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James P. Frederick

James Frederick’s Answers

13,918 total


  • Should we sue and revoke power of attorney? is this a crime for spending her money? will he have to pay it all back to her

    if a brother is power of attorney for our mother, who is in a private facility, can he spend or use her money for personal use? his grown daughter has also been living at the house and they have used her money for utilities, lot rent, cable etc. ...

    James’s Answer

    Your mother should hire an attorney to review this and to protect her. You have a lot of red flags here that bear further investigation. At the very least, your brother should be accounting to your mother for everything that he is doing. He does not need to account to you, for this. But hopefully, he has very careful records of everything he has done, in case this needs to be brought before a probate judge.

    James Frederick

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  • Does a MI will need to be on bonded paper and have a notary stamped/engraved pressed seal?

    An attorney who drafted a will and he notorized and had two people witness my signature but it's on normal paper and does not have the seal (in stamp or engraved/pressed form) . He said Mi does not require the engraved stamp, a notary signature a...

    James’s Answer

    • Selected as best answer

    The paper does not matter. You can have a valid Will on a napkin. I have seen a valid Will on a doctor's prescription pad. It is also not necessary to notarize a Will, although this is commonly done. You were very wise to have your Will prepared by an attorney. That is the best way to ensure that your wishes will be upheld, and that it will be less likely that anyone could successfully challenge your estate plan.

    James Frederick

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  • What are my rights what can he do been doing it this way for 10 years

    My ex husband and I reconciled been back together for 10 years we use his checking and savings I direct deposit my checks into his account I write checks off that account every time he gets mad at me he threatens to prosecute me for fraud if I don...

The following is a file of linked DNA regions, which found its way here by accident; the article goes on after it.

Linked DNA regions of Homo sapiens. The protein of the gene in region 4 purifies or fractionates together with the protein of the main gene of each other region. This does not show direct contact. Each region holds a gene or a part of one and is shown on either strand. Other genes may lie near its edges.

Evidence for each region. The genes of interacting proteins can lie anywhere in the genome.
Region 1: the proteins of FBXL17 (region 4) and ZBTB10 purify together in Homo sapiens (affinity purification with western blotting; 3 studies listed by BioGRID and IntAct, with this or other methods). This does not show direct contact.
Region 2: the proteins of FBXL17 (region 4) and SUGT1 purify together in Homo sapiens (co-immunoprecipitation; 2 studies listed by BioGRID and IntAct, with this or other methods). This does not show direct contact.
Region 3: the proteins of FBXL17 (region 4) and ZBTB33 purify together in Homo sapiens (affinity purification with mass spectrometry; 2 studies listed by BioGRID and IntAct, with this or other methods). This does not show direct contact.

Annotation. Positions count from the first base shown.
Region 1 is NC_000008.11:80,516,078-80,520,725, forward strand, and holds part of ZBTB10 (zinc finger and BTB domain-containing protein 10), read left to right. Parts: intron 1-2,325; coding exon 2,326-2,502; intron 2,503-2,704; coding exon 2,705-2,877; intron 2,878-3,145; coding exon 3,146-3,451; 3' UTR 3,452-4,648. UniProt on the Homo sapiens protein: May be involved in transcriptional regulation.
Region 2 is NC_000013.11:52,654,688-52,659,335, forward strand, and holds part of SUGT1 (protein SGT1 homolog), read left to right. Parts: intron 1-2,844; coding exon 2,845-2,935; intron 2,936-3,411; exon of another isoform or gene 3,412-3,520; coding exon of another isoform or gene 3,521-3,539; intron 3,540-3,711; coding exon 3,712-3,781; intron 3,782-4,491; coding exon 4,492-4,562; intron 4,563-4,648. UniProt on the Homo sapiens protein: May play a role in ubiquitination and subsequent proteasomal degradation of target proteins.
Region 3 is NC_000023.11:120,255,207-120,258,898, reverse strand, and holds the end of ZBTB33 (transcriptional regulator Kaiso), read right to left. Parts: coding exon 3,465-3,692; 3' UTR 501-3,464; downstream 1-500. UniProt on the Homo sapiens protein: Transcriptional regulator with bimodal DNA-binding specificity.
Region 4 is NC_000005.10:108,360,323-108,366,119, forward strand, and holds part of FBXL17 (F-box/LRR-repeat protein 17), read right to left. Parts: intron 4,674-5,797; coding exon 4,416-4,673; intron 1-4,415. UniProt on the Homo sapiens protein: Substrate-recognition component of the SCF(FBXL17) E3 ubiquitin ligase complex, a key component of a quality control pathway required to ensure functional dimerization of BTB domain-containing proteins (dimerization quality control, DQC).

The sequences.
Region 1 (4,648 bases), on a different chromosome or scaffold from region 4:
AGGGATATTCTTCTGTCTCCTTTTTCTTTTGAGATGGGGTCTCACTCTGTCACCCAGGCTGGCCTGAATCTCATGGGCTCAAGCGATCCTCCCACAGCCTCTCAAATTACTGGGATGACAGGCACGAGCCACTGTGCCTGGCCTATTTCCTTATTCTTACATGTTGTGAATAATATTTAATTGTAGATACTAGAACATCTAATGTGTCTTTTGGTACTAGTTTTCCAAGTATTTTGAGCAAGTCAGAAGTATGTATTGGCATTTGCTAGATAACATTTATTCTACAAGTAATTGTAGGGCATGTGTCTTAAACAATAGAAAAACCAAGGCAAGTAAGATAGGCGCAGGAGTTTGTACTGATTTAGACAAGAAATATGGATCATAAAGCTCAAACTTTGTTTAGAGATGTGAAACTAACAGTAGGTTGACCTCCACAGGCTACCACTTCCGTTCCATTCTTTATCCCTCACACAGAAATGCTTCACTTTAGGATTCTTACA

James’s Answer

    If it is a joint account, then there is nothing fraudulent about it. If you have the right to write checks on the account, the same thing. Your ex cannot "prosecute you" for anything. He can go to the police and complain that you have been stealing from him or accessing his account. If you can show the money was yours, they are very unlikely to do anything. I do not think there would even be a civil action, unless he can show that you have been taking funds that were his. Since he allowed this and directed it, I do not think you have any problem. The larger question is if you know he is going to use this against you, (even if it is just a threat), why would you continue to allow this?

    It seems to me that you are allowing him to bully you and that you need to figure out a different arrangement that works better for you.

    James Frederick

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  • Will my beneficiaries have to use the money from my bank account to pay off any bills I have, such as credit card debt?

    I am going to make out my will. I have no house, but have life insurance and a checking account. I have made my life insurance payable to my beneficiaries, and my bank account a payable on death account to keep it out of probate. I have no debt ot...

    James’s Answer

    Your probate estate is responsible for your debts. The Will controls your probate estate and ONLY your probate estate. It sounds like you have set things up in a way to avoid probate. If that is true, a Will is largely irrelevant. Creditors are generally out of luck, when there is no probate estate. As Mr. Bowe indicated, the rest of us pay the price when people structure things in a way that creditors are cheated. For creditors like funeral homes and cemeteries, they will not provide services if they are not paid.

    James Frederick

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  • What can I do to insure she understands her rights and quite frankly I don't have much faith in her court appointed co- guardian

    I went to the probate court regarding guardianship over an adult. The court's decision was to give my friend co-guardianship between her mother and a court appointed attorney. Can the court prohibit me from knowing where she is and to provide me...

    James’s Answer

    Your friend has a court appointed attorney whose sole purpose is to make sure that your friend knows her rights and that she is protected from those who might otherwise take advantage of her. Your showing up in court told her that you cared enough to do that and to try to advocate for her and your friendship. That may be all that you can do. It is within the power of the court appointed guardian(s) to determine who can see your friend. All you can do is to try to cooperate with them to see if you can maintain contact and a relationship. You can also continue to monitor any future court proceedings and be present, if you are able to do so.